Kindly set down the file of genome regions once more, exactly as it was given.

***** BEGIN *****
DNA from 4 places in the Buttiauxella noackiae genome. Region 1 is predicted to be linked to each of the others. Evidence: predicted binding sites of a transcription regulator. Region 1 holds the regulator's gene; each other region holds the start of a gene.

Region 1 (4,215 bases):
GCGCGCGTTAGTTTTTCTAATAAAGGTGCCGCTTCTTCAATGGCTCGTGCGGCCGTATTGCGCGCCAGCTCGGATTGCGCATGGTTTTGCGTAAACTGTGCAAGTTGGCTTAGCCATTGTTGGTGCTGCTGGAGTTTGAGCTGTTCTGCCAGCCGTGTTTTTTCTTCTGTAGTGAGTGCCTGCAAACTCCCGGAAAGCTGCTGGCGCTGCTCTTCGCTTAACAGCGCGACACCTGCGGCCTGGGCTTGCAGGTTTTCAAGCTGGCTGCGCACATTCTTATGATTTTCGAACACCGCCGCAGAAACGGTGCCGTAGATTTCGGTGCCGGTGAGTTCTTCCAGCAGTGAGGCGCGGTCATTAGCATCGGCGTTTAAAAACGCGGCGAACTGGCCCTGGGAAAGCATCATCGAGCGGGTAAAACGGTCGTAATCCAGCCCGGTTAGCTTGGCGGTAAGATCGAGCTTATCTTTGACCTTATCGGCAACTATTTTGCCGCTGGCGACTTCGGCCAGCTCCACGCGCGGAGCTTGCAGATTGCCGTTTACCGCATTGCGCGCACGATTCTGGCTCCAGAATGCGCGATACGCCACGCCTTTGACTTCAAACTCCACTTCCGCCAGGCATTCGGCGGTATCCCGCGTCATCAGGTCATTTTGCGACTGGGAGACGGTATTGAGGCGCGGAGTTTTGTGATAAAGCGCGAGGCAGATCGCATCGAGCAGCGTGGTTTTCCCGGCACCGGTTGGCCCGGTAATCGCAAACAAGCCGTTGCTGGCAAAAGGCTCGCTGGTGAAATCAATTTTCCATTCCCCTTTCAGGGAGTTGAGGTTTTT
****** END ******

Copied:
DNA from 4 places in the Buttiauxella noackiae genome. Region 1 is predicted to be linked to each of the others. Evidence: predicted binding sites of a transcription regulator. Region 1 holds the regulator's gene; each other region holds the start of a gene.

Region 1 (4,215 bases):
GCGCGCGTTAGTTTTTCTAATAAAGGTGCCGCTTCTTCAATGGCTCGTGCGGCCGTATTGCGCGCCAGCTCGGATTGCGCATGGTTTTGCGTAAACTGTGCAAGTTGGCTTAGCCATTGTTGGTGCTGCTGGAGTTTGAGCTGTTCTGCCAGCCGTGTTTTTTCTTCTGTAGTGAGTGCCTGCAAACTCCCGGAAAGCTGCTGGCGCTGCTCTTCGCTTAACAGCGCGACACCTGCGGCCTGGGCTTGCAGGTTTTCAAGCTGGCTGCGCACATTCTTATGATTTTCGAACACCGCCGCAGAAACGGTGCCGTAGATTTCGGTGCCGGTGAGTTCTTCCAGCAGTGAGGCGCGGTCATTAGCATCGGCGTTTAAAAACGCGGCGAACTGGCCCTGGGAAAGCATCATCGAGCGGGTAAAACGGTCGTAATCCAGCCCGGTTAGCTTGGCGGTAAGATCGAGCTTATCTTTGACCTTATCGGCAACTATTTTGCCGCTGGCGACTTCGGCCAGCTCCACGCGCGGAGCTTGCAGATTGCCGTTTACCGCATTGCGCGCACGATTCTGGCTCCAGAATGCGCGATACGCCACGCCTTTGACTTCAAACTCCACTTCCGCCAGGCATTCGGCGGTATCCCGCGTCATCAGGTCATTTTGCGACTGGGAGACGGTATTGAGGCGCGGAGTTTTGTGATAAAGCGCGAGGCAGATCGCATCGAGCAGCGTGGTTTTCCCGGCACCGGTTGGCCCGGTAATCGCAAACAAGCCGTTGCTGGCAAAAGGCTCGCTGGTGAAATCAATTTTCCATTCCCCTTTCAGGGAGTTGAGGTTTTT